Novak Djokovic on being close to not playing at US Open, his stance on vaccines and Adria Tour ‘witch hunt’
In a candid interview, Novak Djokovic has opened up about being “very close” to not travelling to New York for the US Open, how his comments about being forced to take a coronavirus vaccine was taken out of context and why he believes he didn’t do “anything bad” with regards to the Adria Tour.
The world No 1 hit the headlines regularly during the five-month enforced break because of the coronavirus and it was not always for the right reasons.
First there were reports that he was an anti-vaxxer and that was followed by his controversial Adria Tour, which came to an abrupt halt after a string of players and non-players tested positive for coronavirus.
There was also talk that he could skip the US Open due to Covid-19 and the possible quarantine regulations, but last week he put that to rest by confirming he will play in New York.
In an interview with The New York Times he revealed that he made the decision to play in the US Open after players were assured by governments that they would not have to go into quarantine after travelling back to Europe from the United States.
“I was very close to not coming,” he said. “There were a lot of uncertainties. And there still are, yeah, a lot of things that are not really clear.”
He continued: “I want to play. I mean that’s why I’m here. I am personally not afraid of being in a risky, dangerous health situation for myself. If I felt that way, I most likely would not be here. I am cautious of course, and I have to be responsible and of course respect the regulations and rules and restrictions as anybody else. But things are unpredictable. Anything can happen in the tennis court or off the tennis court.”
During the early stages of the Covid-19 pandemic he admitted that he would be opposed to a compulsory coronavirus vaccine and was accused of being an anti-vaxxer.
However, he maintains that he is “not against vaccination of any kind”.
“I see that the international media has taken that out of context a little bit, saying that I am completely against vaccines of any kind,” he said. “My issue here with vaccines is if someone is forcing me to put something in my body. That I don’t want. For me that’s unacceptable.
“I am not against vaccination of any kind, because who am I to speak about vaccines when there are people that have been in the field of medicine and saving lives around the world? I’m sure that there are vaccines that have little side effects that have helped people and helped stop the spread of some infections around the world.”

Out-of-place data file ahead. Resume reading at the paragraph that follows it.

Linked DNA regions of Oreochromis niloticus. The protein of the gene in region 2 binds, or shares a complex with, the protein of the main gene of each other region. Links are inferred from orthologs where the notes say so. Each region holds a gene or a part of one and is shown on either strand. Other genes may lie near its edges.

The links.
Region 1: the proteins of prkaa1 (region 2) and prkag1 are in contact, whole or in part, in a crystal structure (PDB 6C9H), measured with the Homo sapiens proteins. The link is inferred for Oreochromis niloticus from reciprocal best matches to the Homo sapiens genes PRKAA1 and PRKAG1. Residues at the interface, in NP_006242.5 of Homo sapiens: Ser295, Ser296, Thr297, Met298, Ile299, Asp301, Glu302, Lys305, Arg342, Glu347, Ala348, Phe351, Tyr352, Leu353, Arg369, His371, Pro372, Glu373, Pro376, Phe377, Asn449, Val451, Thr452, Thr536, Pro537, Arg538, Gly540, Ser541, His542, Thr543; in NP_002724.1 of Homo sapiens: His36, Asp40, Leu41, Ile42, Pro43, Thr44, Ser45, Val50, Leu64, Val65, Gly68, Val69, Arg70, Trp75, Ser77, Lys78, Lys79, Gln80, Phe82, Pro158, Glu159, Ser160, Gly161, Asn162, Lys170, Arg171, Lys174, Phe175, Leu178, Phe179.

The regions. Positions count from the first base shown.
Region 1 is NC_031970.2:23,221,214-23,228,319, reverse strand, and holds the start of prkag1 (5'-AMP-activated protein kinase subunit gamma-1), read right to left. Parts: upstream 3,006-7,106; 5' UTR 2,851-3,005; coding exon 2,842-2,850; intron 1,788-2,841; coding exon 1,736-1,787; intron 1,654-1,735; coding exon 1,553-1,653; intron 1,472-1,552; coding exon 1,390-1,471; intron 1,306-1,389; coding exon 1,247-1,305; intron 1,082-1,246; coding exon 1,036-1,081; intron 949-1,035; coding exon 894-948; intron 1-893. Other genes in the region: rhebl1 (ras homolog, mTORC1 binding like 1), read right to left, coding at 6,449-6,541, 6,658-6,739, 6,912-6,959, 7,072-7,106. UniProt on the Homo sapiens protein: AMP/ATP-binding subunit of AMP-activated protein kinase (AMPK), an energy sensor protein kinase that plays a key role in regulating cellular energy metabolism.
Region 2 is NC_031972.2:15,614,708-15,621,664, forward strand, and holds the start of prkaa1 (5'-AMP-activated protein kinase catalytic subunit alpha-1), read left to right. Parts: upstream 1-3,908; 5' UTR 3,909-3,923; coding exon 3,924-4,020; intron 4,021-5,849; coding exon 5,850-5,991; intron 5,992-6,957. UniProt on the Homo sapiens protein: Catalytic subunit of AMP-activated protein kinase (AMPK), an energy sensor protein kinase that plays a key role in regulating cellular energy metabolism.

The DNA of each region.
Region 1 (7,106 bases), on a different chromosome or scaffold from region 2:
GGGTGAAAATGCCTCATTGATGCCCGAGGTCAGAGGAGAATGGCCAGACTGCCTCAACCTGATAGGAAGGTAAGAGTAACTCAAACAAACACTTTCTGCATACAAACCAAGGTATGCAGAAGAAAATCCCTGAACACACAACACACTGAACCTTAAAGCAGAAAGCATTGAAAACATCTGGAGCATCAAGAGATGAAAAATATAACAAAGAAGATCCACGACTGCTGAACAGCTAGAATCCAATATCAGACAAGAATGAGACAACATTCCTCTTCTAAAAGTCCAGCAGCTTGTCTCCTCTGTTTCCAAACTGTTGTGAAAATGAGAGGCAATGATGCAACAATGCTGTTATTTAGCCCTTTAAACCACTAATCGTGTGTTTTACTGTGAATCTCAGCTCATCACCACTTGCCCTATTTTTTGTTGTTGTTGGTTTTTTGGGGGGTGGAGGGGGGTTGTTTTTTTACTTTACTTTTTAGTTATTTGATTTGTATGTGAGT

He added: “How are we expecting that to solve our problem when this coronavirus is mutating regularly from what I understand?”
Just after talk about his stance on vaccination had died down, he was back in the news over the controversial Adria Tour.
The exhibition event was organised to raise funds for humanitarian projects in the Balkans, but many were unhappy that it was held in the middle of the Covid-19 pandemic and some raised concerns about the lack of safety measures during the tournament.
The Adria Tour was called off midway through after Djokovic, his wife Jelena, several other players and non-playing members tested positive for Covid-19.
Naturally he copped a lot of flak, but he insists they had the right intentions and feels the criticism was part of a “witch hunt”.
“We tried to do something with the right intentions,” the 17-time Grand Slam winner said. “Yes, there were some steps that could have been done differently, of course, but am I going to be then forever blamed for doing a mistake? I mean, OK, if this is the way, fine, I’ll accept it, because that’s the only thing I can do. Whether it’s fair or not, you tell me, but I know that the intentions were right and correct, and if I had the chance to do the Adria Tour again, I would do it again.”
He added: ‘I don’t think I’ve done anything bad to be honest. I do feel sorry for people that were infected.
“Do I feel guilty for anybody that was infected from that point onward in Serbia, Croatia and the region? Of course not. It’s like a witch hunt, to be honest. How can you blame one individual for everything?”
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